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  2. Cotton. Incorporate these tufts into your next table place setting or add to a glass jar or tin vase for a water free table decoration. Cotton can be picked at Peebles Family Farm near Augusta, Arkansas. Bring the family and enjoy the corn maze while you’re there! Hurry though, the maze and cotton patch will close on Oct. 31st.85d94448c6e13d9114041b352ac862c0
  3. Dried Okra stalks. For a new twist to front door or mailbox décor, consider adding dried okra stalks with pods intact. Jill Forrester, a grower/owner of New South Produce Co-op has stalks available for sale on her website.
  4. Sorghum & Millet. Another fun addition to wreaths and front door entrances are bundled stalks of sorghum and millet. The 8th Annual Sorghum Festival will be held on Oct. 28th at the Historic Heritage Museum in Mount Ida, Arkansas. Ornamental Millet can be found at local nurseries and placed in pots or directly planted into your flower beds.ae0f6713216eec2c438756a95b93604e.jpg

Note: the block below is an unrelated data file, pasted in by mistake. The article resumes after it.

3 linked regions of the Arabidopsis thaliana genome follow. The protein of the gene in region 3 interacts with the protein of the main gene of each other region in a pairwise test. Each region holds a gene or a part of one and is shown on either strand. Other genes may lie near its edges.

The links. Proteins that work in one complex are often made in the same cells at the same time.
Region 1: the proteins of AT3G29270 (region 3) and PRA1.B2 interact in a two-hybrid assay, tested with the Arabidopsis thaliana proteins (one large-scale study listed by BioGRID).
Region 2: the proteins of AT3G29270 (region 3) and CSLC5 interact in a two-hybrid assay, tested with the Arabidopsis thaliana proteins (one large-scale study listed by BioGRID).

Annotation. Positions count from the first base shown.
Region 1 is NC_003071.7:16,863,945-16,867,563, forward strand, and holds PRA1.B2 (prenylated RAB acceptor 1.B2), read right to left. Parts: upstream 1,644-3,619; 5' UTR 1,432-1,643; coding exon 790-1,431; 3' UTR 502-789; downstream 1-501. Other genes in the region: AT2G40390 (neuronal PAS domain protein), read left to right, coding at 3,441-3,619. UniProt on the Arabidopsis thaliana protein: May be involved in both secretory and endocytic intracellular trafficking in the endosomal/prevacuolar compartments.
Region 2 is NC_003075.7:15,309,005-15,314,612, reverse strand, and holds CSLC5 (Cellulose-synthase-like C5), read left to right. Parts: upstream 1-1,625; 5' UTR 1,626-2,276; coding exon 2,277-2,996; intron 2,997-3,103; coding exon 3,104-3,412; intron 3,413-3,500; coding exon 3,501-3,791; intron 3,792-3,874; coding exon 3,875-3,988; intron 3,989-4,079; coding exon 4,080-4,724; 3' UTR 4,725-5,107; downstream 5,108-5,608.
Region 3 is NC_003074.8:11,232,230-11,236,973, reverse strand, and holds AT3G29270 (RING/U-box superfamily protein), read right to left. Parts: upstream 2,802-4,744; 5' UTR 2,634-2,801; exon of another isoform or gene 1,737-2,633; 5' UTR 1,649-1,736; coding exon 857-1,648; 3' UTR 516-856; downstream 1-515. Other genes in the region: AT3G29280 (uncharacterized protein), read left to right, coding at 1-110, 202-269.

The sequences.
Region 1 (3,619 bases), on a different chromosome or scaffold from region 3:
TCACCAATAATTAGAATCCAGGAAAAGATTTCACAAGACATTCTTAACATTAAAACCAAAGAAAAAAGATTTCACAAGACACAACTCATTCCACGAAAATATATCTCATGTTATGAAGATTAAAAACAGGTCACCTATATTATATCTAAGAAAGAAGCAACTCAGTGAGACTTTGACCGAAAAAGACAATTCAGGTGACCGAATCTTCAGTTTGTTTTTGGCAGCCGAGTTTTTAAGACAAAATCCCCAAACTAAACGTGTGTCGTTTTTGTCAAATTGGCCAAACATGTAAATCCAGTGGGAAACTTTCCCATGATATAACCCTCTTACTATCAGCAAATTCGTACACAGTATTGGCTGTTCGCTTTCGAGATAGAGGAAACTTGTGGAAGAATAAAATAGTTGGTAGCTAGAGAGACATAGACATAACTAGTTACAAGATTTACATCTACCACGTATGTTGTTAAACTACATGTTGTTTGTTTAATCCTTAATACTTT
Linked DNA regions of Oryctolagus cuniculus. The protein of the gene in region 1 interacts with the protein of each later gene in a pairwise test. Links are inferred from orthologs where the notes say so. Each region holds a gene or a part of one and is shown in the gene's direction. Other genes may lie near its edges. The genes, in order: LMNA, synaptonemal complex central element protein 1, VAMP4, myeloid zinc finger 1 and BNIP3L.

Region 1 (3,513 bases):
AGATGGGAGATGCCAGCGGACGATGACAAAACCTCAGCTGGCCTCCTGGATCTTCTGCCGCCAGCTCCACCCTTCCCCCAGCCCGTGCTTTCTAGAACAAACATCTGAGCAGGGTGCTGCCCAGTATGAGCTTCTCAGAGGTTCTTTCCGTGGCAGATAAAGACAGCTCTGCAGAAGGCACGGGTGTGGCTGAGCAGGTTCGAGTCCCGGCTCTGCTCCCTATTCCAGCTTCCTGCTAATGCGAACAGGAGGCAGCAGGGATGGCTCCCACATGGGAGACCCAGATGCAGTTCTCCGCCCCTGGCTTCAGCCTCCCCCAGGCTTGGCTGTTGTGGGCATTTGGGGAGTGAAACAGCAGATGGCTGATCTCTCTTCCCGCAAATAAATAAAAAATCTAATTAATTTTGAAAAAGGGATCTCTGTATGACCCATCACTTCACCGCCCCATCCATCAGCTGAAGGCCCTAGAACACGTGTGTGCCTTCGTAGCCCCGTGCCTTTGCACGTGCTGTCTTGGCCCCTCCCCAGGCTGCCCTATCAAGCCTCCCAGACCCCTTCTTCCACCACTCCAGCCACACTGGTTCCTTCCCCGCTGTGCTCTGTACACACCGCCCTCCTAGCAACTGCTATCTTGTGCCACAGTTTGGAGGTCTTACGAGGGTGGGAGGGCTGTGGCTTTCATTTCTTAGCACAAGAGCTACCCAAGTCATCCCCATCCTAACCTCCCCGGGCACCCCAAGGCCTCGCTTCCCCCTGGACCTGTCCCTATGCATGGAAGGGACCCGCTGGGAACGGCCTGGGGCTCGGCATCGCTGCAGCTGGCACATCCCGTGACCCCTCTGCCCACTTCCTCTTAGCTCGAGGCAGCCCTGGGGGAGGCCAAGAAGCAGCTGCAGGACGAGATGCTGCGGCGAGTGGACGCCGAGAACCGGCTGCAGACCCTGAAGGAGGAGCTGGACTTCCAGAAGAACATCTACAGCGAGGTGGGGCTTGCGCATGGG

5. Magnolia Leaves. Arkansas is blessed with a variety of Magnolia Trees. Take a stroll around a nearby park and you should be able to find one. There are also some Japanese Magnolia Trees located on the grounds of the State Capital. Gather some branches to place in vases or harvest leaves for a garland and wreath. To extend the life of the leaves, mist lightly and keep out of direct sunlight.

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Fall Squash Varieties (and how to cook them)

We’re up to our ears in squash this time of year, and you won’t hear us complaining! Meet the stars of the fall squash line up, and learn how to transform them from centerpieces of the table to centerpieces of your plate. You can shop all of the squash mentioned below at the Little Rock Food Club.

Butternut Squashcut-butternut-squash-htc136_sq_0_vert